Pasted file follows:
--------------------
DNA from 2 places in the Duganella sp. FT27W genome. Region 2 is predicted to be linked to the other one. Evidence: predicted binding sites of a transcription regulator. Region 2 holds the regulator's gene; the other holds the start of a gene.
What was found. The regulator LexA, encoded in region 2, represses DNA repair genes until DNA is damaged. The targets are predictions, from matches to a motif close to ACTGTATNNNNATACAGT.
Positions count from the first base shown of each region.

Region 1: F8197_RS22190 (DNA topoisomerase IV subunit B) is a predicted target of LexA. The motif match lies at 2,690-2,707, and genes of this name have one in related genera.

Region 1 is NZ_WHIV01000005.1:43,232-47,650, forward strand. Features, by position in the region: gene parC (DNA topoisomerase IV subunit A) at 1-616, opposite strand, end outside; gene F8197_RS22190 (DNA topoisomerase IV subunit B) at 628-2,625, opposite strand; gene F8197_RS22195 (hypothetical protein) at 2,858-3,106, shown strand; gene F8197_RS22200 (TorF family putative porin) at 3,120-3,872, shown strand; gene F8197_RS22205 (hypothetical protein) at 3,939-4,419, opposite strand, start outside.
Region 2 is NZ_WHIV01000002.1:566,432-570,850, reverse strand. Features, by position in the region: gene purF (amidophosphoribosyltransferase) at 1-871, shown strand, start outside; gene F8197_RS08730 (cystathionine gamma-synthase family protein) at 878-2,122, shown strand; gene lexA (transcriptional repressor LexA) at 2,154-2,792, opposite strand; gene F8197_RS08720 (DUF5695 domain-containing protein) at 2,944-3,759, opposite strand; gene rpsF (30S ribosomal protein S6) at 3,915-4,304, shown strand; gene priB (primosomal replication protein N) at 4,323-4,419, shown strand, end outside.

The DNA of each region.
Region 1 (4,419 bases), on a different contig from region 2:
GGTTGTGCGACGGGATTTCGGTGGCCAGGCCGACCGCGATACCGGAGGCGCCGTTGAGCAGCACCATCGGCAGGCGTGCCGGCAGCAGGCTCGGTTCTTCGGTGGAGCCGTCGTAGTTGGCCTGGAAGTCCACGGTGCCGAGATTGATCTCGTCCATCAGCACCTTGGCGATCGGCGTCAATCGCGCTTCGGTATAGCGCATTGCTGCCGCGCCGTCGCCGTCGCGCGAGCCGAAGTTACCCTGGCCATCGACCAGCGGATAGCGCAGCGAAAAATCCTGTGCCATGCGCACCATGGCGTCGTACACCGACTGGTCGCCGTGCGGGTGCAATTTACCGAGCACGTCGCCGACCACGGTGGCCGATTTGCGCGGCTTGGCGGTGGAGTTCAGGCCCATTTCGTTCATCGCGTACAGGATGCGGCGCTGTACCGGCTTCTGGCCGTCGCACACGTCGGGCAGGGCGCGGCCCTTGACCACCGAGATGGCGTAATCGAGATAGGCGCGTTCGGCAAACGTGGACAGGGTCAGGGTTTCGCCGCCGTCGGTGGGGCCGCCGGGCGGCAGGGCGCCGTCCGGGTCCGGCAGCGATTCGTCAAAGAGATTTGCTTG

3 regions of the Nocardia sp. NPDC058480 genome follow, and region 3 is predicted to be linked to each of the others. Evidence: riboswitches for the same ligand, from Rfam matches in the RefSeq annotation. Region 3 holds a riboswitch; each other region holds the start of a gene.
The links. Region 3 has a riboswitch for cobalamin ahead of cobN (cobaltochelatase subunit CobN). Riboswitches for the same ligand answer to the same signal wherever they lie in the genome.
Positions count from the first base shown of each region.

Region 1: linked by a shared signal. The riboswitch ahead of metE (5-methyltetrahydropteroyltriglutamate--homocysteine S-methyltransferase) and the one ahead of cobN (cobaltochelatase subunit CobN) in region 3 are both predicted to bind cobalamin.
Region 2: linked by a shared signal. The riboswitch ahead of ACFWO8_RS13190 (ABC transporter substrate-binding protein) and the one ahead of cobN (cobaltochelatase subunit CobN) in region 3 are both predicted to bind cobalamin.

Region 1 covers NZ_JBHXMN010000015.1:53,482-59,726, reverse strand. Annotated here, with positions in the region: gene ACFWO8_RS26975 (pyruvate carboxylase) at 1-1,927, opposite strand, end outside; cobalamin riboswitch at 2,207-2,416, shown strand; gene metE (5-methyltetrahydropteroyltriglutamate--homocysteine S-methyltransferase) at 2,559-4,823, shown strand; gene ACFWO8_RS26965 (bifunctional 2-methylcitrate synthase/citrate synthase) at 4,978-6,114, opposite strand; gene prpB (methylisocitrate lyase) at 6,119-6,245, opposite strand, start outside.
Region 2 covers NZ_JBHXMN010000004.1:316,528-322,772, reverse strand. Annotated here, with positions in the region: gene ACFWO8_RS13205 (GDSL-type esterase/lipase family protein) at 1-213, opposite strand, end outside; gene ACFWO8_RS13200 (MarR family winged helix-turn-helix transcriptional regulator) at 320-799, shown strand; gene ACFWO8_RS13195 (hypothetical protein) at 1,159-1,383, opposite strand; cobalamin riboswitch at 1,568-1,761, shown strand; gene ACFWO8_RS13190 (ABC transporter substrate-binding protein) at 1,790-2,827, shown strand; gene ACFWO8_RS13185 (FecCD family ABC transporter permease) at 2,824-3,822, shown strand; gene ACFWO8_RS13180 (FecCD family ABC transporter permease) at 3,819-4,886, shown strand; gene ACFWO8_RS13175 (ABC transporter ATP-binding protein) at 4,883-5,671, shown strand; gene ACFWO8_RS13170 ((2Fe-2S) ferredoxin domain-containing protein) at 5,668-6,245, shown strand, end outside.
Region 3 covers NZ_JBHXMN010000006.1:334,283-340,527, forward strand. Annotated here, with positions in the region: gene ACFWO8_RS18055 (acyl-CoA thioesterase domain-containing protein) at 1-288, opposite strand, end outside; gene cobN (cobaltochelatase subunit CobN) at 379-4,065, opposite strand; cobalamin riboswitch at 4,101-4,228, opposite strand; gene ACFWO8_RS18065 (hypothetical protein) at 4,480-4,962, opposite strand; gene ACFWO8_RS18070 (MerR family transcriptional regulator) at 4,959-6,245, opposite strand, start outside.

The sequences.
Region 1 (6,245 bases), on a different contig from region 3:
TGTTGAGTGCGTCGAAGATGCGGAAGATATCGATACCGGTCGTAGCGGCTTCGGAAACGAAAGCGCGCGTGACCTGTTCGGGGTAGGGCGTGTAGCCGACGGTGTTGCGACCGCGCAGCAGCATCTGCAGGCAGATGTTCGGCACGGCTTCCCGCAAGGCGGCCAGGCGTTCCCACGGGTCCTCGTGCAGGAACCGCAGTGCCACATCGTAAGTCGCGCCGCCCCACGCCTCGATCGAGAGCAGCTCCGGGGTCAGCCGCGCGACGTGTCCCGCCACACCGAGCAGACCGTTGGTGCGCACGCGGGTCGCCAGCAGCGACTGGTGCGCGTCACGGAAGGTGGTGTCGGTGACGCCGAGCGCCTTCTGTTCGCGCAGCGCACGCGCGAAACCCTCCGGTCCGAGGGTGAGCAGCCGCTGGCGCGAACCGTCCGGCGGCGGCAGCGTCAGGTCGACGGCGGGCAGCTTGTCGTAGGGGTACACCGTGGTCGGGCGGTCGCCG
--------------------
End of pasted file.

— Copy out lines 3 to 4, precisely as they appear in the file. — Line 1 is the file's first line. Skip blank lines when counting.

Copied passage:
Positions count from the first base shown of each region.

Region 1: F8197_RS22190 (DNA topoisomerase IV subunit B) is a predicted target of LexA. The motif match lies at 2,690-2,707, and genes of this name have one in related genera.